You are here


Milleens is a popular Irish farmhouse cheese. It is a flat, round, Muenster-style, washed-rind cheese which is made from the unpasteurized milk of the Friesian cows and curdled with calves rennet. The cheese is not consumed fresh and is allowed to ripen for about 4 to 10 weeks after it has been prepared. During the time of the cheese's ripening, the rind is washed nearly three times with water from a spring on a close-by mountain.

Origin of the Milleens Cheese

Ireland's first post-war farmhouse cheese, it was first made in Eyeries, County Cork, Ireland, by Norman Steele and his wife Veronica in the late 1970s. The first cheese was sold in the year 1978 and the first restaurant to put it on the menu was the Blue Bull in Sneem, County Kerry. Since its inception, the cheese has won several awards and has become one of the world's popular cheeses.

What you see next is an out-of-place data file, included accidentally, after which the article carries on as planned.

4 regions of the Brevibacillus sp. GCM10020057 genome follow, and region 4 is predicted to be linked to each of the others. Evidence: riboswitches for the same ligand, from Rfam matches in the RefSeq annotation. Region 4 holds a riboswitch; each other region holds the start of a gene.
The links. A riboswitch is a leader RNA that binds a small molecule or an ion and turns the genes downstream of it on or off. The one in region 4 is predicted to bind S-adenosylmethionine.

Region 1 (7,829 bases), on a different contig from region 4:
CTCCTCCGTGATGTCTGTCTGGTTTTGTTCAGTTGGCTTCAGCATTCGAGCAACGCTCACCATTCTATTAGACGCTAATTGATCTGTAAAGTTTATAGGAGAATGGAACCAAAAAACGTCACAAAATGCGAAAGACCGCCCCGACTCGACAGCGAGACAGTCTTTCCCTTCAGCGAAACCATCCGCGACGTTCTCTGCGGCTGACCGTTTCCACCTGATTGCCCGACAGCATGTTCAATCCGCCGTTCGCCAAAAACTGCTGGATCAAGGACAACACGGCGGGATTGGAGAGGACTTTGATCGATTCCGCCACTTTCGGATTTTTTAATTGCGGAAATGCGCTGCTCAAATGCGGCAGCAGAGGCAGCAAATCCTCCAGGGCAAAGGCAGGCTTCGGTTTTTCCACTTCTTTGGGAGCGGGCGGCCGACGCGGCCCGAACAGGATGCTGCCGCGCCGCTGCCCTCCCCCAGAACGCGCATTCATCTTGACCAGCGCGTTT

Culinary Uses of the Cheese

Considered a fine cheese to use in cooking, Milleens has practically zero lactose and therefore it does not catch, burn or brown. Although the cheese can be consumed as it is after bringing it down to room temperature, it is most widely used in sauces, soufflés, pizzas and toasted rabbits. The cheese is also a popular accompaniment to pastas, mashed potatoes, smoked fish, bacon and lamb cutlets, to name a few dishes.

Nutritive Value of Milleens Cheese

The cheese has a fat content of 45% and thus is not categorized as a healthy food. Its consumption is large quantities is unsuitable and generally not advised. However, in small quantities, the consumption is not discouraged; in fact Milleens is considered a good dietary supplement if taken in controlled quantities.